And what's cool, is that I get to sit there as she's trying on different clothes while I apply my listening skills/analytic powers. My job: be ruthless for her. "How many jeans do you really need?" "Off to the thrift store pile!" "Oooh yea, that makes your butt look real good, honey." (!) "Put that in the Tossa pile."

As I sat there, I had to resist the peculiar authoritarian impulse to be bossy. I could feel it rising in me, as if I were transforming into the overbearing husband, the controlling kind who determines what the wife wears. It was mixed with the sexy, watch your wife changing and modeling clothes. Yum. "Spin around!" "No, you don't need a bra with that." I had to choke the bossy impulse with empathy. "What do you think?" "If you like it, that's enough to keep it!" Oh!, the hazards of manhood.

This was a watershed event for her. She is (...we are) in a transition in her career. She was a fashion designer in LA since we got out of college in the mid 80's. She grew fast. She would take on vast amounts of responsibility until she became a design director. Like architecture, fashion is the kind of profession that there will be a point where you cannot grow any more professionally unless you establish your own company or you get groomed into another one within the upper management. I remember working in the architecture office, and looking around me, noticing that there are no other older people, other than the principles... kinda like a chicken farm: all the old chickens are absent for some mysterious reason.

Stephanie took a job here in Dallas because it let her cross to the other side of the table from manufacturing to retail, a new universe for her professionally. Now, my mother is going to retire and thus, hand over her business to my wife (...the wonder of it all still has me stunned). The business is still the schmata (sp?) business, Mom imports antique fabrics from Europe to the States. And this will be Stephanie's future vocation, an amazing transition that will require us to learn Spanish, for Stephanie to learn the intricate social mores of old Europe, and for her to build out her new market into a thriving business. We don't know what the future will bring, we don't know how big this market is, we don't know the extents of the difficulties we will face in trying to live both in the States and in Europe (we will have to live in both places eventually, to buy and sell in each continent). I will enjoy getting closer to my galleries in Europe, and form a closer community witht the artworld there. I've traveled so much in my time that forming roots to a place is problematic for me, and I hope we will now be able to root both in the Costa Brava and in Southern California.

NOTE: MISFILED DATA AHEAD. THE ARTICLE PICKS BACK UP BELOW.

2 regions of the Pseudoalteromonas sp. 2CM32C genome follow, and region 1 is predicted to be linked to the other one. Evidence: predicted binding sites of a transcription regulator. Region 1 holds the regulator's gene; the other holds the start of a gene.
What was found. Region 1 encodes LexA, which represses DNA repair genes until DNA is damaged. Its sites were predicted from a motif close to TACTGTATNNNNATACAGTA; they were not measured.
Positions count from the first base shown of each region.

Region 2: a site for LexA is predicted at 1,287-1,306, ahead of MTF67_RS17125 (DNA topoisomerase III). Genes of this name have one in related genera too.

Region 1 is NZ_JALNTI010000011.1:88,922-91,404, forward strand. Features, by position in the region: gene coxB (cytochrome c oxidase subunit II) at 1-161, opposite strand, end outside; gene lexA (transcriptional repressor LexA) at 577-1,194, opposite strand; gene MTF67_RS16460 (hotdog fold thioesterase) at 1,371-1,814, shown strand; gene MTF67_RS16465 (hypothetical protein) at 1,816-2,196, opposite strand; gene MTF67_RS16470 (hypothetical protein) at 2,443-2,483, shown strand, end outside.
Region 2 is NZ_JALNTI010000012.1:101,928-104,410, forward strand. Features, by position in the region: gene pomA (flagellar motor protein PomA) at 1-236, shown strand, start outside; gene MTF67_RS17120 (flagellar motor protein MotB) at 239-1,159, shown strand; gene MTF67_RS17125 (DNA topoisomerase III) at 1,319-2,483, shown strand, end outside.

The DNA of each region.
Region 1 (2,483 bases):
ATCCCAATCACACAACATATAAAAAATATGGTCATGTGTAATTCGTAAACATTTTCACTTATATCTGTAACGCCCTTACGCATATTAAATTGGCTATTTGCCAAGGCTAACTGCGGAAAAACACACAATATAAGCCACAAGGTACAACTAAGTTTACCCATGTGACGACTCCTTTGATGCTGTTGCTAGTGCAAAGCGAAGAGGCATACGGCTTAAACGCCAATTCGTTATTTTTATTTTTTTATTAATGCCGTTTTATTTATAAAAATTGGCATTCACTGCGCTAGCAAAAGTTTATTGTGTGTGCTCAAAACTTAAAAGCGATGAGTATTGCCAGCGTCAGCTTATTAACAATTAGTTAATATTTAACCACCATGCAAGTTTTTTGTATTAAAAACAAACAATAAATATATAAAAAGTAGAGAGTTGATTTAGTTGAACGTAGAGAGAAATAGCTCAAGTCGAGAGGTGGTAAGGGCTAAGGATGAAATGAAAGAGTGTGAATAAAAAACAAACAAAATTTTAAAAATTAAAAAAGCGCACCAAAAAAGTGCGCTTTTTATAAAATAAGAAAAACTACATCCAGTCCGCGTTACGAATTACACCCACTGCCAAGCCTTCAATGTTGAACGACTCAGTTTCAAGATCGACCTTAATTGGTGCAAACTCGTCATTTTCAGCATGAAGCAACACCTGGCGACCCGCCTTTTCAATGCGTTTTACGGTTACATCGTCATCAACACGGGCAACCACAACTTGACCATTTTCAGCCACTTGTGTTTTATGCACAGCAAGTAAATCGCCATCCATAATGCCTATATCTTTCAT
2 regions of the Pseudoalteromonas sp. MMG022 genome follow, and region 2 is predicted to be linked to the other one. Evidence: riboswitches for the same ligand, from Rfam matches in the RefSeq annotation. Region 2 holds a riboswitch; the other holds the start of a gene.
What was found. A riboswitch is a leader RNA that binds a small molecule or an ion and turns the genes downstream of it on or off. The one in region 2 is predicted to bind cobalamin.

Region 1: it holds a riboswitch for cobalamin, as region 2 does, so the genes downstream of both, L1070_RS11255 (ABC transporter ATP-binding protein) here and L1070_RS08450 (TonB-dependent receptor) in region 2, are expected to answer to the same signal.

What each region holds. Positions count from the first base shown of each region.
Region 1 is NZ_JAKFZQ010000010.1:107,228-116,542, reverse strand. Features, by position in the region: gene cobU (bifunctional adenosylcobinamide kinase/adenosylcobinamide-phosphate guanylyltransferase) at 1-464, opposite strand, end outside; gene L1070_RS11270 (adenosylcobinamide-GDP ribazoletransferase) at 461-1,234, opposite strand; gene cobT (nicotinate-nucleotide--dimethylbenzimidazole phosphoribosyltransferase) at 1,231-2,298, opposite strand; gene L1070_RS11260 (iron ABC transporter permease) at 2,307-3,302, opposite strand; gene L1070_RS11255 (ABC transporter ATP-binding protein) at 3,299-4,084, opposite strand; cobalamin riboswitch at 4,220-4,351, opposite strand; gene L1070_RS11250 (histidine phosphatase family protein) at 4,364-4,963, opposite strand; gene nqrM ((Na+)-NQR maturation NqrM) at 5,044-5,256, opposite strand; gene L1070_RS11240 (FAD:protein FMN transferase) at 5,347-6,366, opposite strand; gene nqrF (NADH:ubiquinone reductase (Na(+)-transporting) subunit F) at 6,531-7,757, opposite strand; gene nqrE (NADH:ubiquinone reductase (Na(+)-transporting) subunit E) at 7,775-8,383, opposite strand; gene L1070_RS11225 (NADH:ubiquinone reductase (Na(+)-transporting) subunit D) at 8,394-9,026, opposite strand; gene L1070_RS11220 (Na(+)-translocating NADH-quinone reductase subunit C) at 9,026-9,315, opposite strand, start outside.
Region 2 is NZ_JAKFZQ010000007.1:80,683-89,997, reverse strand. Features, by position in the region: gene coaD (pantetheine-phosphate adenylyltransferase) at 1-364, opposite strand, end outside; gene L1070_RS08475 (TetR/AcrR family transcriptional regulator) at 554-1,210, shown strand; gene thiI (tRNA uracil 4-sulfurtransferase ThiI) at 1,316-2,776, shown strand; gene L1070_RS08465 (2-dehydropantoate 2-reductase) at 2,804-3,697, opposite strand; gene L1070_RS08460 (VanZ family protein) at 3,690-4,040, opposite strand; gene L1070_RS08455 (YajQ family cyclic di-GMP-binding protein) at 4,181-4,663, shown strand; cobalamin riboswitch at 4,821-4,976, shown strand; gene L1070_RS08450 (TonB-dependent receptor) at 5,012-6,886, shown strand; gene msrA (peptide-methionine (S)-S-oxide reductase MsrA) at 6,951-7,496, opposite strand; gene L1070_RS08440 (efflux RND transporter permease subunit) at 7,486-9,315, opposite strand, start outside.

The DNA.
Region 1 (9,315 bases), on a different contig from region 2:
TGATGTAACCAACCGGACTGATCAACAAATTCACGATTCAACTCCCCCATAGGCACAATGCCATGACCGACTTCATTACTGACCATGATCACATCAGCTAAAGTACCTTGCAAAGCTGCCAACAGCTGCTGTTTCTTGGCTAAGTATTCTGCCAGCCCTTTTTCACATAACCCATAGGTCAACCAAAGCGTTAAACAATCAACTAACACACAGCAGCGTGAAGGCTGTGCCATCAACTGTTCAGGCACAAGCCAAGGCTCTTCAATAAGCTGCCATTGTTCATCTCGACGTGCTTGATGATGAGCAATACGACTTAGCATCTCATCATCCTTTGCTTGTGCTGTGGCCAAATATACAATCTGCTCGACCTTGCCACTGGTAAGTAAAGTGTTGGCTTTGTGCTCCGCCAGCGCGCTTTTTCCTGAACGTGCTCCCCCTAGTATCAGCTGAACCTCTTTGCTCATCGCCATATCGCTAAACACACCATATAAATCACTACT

We may fail (I knock on wood as I write this), but we won't know until we try. And in our short lives on earth, at least we will know that when the time came, that we had held hands together as we leaped for the brass ring... and we wouldn't have to spend our waining days wondering what would have happened if we did.

Posted by Dennis at February 5, 2004 5:26 PM